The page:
He’s not quite dead yet!
In 2015, Benjamin Schreiber, an Iowa man convicted of murder and sentenced to life in prison without parole, developed a case of septic poisoning because of large, untreated kidney stones. While at the hospital, his heart stopped several times, requiring resuscitation. After being stabilized, he underwent surgery to remove the kidney stones and was then released back to his prison cell.
Fast forward to 2018. Mr. Schreiber filed for relief from his conviction, arguing that, because he technically died, his life sentence had been served and he should be released. While the logic is impeccable, an Iowa district court didn’t buy it, noting that the fact that Mr. Schreiber was able to submit a petition for his release “confirms the petitioner’s current status as living.”
Sadly for Mr. Schreiber, the Iowa Court of Appealswith the lower court’s decision. In a wonderfully pithy summation of the case, Judge Amanda Potterfield wrote: “Schreiber is either still alive, in which case he must remain in prison, or he is actually dead, in which case this appeal is moot.”
While the Livin’ on the MDedge team is glad that a convicted murderer will not be released back into the public, we salute his devotion to the art of technicality. The judges may not have been convinced, but you’re dead to us, Mr. Schreiber.
Breaking news: Drug companies gouge consumers
Canada. It’s home to many things: Trees, glaciers, beavers, and several people. But we Americans also know it as the home of cheap drugs. It may be borderline illegal, but that’s never stopped America from taking things that don’t belong to us before.
You’d think then that it’d be great being sick in Canada. But it turns out that many of those poor, desperate souls living in the frozen tundra of the north are actually overpaying for drugs just like the rest of us, according to research published in the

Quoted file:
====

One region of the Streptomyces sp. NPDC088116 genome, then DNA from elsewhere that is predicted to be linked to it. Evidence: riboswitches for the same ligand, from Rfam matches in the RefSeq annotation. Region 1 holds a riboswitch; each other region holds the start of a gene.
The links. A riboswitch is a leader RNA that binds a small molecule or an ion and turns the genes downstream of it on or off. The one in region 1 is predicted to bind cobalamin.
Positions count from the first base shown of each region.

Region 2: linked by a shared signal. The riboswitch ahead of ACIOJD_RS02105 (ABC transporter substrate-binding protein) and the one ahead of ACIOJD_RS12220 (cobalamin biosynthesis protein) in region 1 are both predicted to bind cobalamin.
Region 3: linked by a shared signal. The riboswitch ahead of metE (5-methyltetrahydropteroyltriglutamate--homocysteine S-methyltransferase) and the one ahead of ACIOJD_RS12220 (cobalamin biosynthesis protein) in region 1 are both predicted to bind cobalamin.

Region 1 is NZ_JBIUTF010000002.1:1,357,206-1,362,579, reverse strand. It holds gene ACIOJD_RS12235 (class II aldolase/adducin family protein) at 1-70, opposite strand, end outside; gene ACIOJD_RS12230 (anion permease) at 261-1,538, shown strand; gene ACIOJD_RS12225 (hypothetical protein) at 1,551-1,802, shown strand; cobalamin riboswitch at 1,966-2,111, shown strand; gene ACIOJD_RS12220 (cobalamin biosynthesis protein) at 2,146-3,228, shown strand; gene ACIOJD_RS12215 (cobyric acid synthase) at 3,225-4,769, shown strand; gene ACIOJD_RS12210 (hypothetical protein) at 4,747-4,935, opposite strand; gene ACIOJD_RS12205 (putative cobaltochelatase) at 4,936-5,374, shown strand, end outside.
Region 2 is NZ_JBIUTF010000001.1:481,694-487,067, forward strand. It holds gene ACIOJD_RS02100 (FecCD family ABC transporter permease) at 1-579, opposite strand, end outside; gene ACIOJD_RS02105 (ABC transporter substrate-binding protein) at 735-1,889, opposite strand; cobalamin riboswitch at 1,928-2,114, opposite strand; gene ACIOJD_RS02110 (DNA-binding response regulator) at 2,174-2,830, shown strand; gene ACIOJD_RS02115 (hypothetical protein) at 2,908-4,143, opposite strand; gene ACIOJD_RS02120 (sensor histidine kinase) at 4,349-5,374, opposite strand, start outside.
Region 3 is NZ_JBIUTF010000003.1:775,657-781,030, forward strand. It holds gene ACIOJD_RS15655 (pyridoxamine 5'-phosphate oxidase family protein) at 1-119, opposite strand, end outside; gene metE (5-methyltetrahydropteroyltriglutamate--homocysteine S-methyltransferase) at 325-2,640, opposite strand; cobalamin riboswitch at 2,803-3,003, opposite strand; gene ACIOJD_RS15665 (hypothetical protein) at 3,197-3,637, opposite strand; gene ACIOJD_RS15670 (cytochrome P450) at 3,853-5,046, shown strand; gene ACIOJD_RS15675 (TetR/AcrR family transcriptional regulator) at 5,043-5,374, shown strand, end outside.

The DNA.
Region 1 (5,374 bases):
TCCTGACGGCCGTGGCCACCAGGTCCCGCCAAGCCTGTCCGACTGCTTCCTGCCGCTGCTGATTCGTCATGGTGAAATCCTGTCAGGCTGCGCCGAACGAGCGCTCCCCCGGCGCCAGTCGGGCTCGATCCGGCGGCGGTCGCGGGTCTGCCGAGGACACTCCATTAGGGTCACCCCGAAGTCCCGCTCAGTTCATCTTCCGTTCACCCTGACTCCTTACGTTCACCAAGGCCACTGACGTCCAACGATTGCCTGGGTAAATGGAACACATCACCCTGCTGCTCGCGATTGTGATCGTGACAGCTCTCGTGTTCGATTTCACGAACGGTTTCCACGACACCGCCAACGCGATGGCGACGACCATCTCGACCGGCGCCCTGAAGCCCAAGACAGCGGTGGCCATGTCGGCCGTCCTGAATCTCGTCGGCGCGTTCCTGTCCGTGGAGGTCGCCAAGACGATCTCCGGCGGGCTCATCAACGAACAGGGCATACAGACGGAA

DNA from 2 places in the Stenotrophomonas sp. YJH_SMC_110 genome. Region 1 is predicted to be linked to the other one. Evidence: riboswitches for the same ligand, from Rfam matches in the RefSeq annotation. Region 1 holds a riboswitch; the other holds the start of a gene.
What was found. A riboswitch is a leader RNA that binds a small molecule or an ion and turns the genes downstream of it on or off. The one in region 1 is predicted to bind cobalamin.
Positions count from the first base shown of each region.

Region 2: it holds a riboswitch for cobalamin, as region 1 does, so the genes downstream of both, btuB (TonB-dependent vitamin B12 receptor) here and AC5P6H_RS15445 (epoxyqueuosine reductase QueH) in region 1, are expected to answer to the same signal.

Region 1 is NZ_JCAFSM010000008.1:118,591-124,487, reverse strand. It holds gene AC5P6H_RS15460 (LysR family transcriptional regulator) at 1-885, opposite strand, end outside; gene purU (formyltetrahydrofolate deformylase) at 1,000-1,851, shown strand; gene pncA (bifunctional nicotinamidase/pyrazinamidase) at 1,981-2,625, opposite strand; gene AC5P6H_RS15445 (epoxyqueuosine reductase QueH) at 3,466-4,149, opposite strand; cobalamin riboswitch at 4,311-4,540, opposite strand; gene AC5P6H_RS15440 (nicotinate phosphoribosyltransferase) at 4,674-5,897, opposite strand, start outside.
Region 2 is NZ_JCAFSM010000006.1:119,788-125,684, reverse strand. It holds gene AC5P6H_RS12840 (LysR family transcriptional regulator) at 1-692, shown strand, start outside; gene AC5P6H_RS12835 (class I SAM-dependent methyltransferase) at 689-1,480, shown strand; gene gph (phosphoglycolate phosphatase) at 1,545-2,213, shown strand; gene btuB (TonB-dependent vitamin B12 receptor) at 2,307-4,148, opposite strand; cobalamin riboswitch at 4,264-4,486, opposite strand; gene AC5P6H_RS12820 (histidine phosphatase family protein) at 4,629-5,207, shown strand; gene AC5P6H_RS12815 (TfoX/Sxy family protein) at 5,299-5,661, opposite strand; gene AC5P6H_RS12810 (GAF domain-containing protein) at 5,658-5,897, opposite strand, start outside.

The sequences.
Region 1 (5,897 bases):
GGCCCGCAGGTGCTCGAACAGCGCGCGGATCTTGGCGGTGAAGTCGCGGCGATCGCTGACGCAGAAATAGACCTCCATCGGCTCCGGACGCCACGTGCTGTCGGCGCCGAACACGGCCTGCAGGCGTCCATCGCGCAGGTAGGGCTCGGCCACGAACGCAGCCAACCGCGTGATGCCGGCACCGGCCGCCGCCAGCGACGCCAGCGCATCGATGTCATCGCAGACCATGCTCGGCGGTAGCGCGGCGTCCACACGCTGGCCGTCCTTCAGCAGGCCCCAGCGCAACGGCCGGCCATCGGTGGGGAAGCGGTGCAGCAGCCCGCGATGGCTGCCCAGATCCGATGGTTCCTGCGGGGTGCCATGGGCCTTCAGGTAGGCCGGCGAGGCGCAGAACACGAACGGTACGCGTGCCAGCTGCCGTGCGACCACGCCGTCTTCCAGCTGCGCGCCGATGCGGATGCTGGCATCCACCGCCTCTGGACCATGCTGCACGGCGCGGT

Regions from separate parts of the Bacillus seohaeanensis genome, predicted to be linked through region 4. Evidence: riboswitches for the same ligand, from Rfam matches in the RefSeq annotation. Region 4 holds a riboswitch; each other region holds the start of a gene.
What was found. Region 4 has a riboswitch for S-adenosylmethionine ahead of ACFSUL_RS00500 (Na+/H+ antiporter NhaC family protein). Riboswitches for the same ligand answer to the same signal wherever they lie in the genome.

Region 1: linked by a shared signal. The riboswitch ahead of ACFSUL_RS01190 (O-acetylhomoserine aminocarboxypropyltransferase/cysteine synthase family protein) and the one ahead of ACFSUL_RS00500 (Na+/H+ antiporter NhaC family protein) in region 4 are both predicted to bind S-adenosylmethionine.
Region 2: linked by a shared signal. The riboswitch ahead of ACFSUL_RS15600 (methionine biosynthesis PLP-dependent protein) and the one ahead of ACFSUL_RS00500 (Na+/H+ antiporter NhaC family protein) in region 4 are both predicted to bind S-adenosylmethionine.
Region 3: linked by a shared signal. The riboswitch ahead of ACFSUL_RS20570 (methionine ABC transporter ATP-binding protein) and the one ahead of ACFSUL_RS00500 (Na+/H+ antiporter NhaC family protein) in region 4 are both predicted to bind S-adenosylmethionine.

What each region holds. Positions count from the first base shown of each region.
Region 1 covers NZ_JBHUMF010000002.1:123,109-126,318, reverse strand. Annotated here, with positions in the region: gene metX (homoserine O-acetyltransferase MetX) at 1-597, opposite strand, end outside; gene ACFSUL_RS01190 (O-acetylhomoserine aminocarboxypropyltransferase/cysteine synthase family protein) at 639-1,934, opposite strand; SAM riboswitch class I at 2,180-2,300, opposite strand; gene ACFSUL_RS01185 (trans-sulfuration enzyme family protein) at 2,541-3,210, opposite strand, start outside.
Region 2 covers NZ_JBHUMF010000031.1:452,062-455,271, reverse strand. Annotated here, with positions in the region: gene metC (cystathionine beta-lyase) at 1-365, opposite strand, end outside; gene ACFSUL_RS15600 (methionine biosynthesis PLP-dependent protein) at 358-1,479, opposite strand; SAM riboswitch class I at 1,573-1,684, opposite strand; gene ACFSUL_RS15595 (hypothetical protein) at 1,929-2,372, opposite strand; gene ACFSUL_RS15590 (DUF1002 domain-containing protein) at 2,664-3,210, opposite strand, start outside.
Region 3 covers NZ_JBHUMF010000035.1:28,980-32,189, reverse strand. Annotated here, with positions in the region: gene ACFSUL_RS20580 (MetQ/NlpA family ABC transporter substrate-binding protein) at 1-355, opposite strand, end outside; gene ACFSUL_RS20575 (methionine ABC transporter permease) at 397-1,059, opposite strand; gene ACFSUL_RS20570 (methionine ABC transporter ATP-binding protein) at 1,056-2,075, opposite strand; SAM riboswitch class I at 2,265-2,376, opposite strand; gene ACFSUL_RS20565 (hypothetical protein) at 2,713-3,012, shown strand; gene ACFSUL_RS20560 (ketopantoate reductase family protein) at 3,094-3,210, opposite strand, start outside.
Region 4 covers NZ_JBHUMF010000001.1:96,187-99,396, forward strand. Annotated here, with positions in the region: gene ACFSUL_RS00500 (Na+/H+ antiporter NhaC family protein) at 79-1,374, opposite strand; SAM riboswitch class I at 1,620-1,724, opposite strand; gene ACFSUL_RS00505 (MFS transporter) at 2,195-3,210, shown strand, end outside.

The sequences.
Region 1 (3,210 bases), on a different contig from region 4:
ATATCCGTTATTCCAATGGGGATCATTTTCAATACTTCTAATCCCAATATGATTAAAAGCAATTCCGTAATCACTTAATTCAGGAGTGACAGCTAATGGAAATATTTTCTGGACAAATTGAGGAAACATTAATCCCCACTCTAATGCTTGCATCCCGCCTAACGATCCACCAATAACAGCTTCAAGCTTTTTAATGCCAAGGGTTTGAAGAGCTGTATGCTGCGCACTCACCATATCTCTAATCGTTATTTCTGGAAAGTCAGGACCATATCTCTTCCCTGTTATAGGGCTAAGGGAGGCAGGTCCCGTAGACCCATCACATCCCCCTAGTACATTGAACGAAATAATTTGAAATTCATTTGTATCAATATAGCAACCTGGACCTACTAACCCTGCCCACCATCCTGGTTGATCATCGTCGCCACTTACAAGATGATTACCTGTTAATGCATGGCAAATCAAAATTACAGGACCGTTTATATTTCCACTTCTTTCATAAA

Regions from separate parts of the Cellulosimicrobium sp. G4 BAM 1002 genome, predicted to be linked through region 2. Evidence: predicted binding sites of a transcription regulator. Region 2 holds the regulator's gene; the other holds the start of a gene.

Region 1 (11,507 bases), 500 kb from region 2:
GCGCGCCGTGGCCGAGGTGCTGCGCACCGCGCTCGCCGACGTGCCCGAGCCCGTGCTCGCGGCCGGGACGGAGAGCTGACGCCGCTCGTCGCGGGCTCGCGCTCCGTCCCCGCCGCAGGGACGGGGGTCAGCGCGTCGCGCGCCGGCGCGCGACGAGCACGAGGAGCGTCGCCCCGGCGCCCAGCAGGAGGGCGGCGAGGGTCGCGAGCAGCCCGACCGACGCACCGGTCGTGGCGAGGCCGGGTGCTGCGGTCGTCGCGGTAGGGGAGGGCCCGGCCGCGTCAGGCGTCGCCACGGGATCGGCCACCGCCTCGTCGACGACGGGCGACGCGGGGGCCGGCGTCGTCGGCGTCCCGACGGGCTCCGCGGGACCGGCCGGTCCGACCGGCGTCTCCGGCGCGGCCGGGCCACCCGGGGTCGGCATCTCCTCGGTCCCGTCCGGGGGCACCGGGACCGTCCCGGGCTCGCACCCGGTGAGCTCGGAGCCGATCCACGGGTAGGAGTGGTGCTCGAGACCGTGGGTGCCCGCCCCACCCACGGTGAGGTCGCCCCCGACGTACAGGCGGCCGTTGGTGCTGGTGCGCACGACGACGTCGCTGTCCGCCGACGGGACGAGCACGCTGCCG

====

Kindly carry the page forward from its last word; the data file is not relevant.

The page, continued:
It all comes down to those strange items called drug discount cards. They’re coupons offered by brand-name drug manufacturers to keep patients from switching to cheap generics.
Sounds great, right? Well, while a few patients saw savings, the average cost to patients with public insurance increased by 1.3% over generics. And if you were unfortunate enough to have private insurance, you’d be paying 46% more using the cards rather than generics. In some instances, patients were paying a whole $10 more for a prescription of the name brand, compared with the generic. And we thought Tim Hortons was our northern neighbor’s only company making a lot of dough. Ten loonies more per Rx ain’t Timbits.
So, Canada, how does it feel to have your health care made fun of? U-S-A! U-S-A! Now, if you’ll excuse us, we’re off to pay $1,000 a pill to cure us some hepatitis C. That’s some real red-blooded American price gouging right there.
This looks like a job for vacuum science
The LOTME staff, of course, scans a veritable buffet of sources to come up with the tasty tidbits we present each week to our deliciously wonderful and highly scrumptious readers each week.
One of our favorite sauces … umm, we mean sources, and the home of a tantalizing medical morsel (can you tell it’s almost lunch time?), is the Journal of Vacuum Science and Technology B. That’s B, not A. Anyone, at least anyone who’s serious about vacuum science, will tell you that the Journal of Vacuum Science and Technology A is pretty much a bottomless pit of trolling, political bickering, and popular nonsense. But B, now that’s a different story.
B is where we meet the EStAD (electrostatic and air driven) device. EStAD is a portable device that may someday offer physicians and first responders a way to treat wounds in rural areas where immediate care may not be available, the investigators said.
EStAD, using a process called electrospinning along with a confined electric field, works like a can of spray paint to deposit a fiber mat, which could be a bandage or a drug, onto a wound.
The device is still under development, but the research team reports that it has been successfully tested on a porcine skin incision and a gloved human hand.
The next step in EStAD development is to bring it to Washington, where the investigators will see if spray-on bandages can stand up to the hot air coming out of politicians’ mouths. We’re hoping that they sell tickets.